The Problem

Teen Dating Violence

We all have experienced the desire to go out with that cute girl or guy who sits on the other side of the classroom, our best friend, or the person who just keeps looking at us during class… Whatever the case is, it is so important to understand that we should be valued for who we are. Healthy relationships are based on respect, affection, friendship, and equal opportunity for both individuals.

Healthy relationships feel fun, they feel safe, they feel mutual. Whether you’re BF/GF, going out, hooking up, crushing on, or just talking to them, no one u care about should ever make you  feel uncomfortable or pressure you  to make decisions that you are not sure about.

We strongly believe Teen Dating Violence (TDV) is unacceptable in our society. There are so many organizations dedicated to educating teens and their parents about TDV and how to develop healthy relationships.  We hope that this website will give you good info about healthy relationships and resources to help support a friend who is dealing with TDV.

According to the Indiana Youth Risk Behavior Survey in 2011, 11.3 percent of high school students in Indiana report having been physically hurt by their boyfriend or girlfriend in the 12 months prior to the survey. It is also important to remember that TDV includes psychological/emotional, sexual, tech and physical abuse. You don’t have to be hit or pushed for your relationship to be abusive.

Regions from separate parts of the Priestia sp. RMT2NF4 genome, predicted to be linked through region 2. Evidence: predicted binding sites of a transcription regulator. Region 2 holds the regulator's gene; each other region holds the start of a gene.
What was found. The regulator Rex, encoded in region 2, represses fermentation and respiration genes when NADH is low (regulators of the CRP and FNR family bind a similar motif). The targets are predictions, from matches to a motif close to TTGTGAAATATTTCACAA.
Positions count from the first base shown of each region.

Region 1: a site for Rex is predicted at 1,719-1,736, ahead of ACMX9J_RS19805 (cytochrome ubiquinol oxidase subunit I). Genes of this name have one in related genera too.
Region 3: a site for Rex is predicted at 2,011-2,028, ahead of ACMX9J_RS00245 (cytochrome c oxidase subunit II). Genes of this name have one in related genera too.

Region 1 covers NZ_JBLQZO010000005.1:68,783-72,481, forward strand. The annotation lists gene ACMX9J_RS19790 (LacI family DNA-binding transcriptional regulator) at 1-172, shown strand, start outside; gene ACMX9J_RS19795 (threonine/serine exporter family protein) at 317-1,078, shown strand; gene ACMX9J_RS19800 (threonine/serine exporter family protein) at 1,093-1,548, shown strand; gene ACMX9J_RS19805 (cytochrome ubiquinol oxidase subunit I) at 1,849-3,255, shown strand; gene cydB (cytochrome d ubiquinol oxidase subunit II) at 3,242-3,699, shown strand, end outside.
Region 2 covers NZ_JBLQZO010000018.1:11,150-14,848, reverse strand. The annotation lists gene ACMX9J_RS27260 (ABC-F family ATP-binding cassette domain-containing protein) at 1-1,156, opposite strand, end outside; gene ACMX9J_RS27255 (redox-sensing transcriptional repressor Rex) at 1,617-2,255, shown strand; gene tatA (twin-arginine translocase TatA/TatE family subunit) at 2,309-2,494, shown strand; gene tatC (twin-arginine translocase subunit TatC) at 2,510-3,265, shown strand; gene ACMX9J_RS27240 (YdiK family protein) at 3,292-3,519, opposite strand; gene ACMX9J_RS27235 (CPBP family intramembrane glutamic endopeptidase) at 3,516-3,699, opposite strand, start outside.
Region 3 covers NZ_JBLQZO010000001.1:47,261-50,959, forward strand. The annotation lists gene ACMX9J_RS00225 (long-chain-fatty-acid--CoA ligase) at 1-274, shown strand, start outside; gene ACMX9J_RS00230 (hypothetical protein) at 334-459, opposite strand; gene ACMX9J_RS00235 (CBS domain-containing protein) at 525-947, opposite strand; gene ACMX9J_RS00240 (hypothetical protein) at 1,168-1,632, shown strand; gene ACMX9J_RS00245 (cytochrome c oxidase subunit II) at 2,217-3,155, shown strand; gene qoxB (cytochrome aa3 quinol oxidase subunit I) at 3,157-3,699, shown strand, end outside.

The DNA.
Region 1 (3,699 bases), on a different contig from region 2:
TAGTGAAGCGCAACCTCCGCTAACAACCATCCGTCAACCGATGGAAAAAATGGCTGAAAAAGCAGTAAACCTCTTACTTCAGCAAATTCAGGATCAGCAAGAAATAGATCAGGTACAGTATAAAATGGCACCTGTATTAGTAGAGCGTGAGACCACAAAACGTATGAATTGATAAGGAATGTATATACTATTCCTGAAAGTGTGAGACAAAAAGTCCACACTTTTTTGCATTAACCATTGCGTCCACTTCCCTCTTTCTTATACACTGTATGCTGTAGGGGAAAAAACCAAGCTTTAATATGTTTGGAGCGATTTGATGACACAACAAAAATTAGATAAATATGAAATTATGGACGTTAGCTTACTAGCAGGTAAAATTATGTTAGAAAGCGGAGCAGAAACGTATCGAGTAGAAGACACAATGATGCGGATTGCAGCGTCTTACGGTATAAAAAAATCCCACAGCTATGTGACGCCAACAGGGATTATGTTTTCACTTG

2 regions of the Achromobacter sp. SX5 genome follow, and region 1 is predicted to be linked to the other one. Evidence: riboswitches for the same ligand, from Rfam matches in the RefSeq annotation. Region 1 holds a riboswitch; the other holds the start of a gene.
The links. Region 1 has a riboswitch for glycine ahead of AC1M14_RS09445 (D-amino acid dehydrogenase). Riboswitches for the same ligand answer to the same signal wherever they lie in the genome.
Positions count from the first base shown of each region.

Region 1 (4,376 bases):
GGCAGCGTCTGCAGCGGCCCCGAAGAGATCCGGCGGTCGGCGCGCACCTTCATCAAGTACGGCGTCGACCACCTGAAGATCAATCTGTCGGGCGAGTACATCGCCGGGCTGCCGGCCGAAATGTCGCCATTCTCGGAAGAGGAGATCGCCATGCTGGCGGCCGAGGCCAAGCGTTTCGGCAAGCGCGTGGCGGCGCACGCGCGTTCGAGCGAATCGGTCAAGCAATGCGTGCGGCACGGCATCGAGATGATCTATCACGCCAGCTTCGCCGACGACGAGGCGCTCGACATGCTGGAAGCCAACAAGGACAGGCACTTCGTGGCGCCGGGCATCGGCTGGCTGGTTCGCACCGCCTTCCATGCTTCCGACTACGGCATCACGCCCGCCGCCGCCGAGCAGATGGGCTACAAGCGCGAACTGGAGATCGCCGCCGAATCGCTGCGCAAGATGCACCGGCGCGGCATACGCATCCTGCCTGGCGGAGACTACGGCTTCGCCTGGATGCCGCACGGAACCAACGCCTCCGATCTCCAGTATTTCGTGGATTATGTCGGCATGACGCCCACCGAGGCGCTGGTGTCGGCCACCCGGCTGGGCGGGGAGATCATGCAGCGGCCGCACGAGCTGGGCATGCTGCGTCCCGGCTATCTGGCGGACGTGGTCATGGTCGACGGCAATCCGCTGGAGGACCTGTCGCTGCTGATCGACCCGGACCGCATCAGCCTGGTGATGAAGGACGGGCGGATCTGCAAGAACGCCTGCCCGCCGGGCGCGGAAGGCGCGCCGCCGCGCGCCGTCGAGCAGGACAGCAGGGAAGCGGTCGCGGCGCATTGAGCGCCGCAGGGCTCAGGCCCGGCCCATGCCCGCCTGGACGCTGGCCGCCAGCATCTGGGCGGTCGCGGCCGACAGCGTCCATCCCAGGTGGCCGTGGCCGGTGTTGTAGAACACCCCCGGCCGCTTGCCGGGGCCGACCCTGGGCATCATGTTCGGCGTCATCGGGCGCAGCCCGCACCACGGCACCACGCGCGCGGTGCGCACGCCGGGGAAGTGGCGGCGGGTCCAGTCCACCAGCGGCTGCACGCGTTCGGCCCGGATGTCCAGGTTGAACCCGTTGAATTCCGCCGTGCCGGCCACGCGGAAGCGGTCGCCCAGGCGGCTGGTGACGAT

Have you ever felt you or someone you know is being abused by her or his partner? There are resources out there for you and your friends. In most cases, there are family and friends, or folks at school who will be willing to listen to your concerns. Talk to that person you trust the most about your relationship.

 What is Teen Dating Violence?  

Teen dating violence is a pattern of actual or threatened acts of physical, sexual, financial, verbal/emotional abuse, sexual or reproductive coercion, social sabotage, and/or sexual harassment perpetrated by an adolescent against a current or former partner or a person with whom the teen has some kind of intimate relationship (Ohio Domestic Violence Network, 2010).It’s hard to describe the complexity of an abusive relationship because a healthy relationship is complex by itself.  However, it should be clear that love is respect, friendship, and affection.

What is a Healthy Relationship?

According to Kids Health, healthy relationships are based on mutual respect, trust, honesty, support, fairness, separate identities, and good communication. If you are in a relationship or have a friend in a relationship, take the time to read and think about these seven qualities. Do they apply to this relationship? There are many resources out there to help teens find out whether or not they are in a healthy relationship. Please visit our teen dating violence prevention resources page to get more information.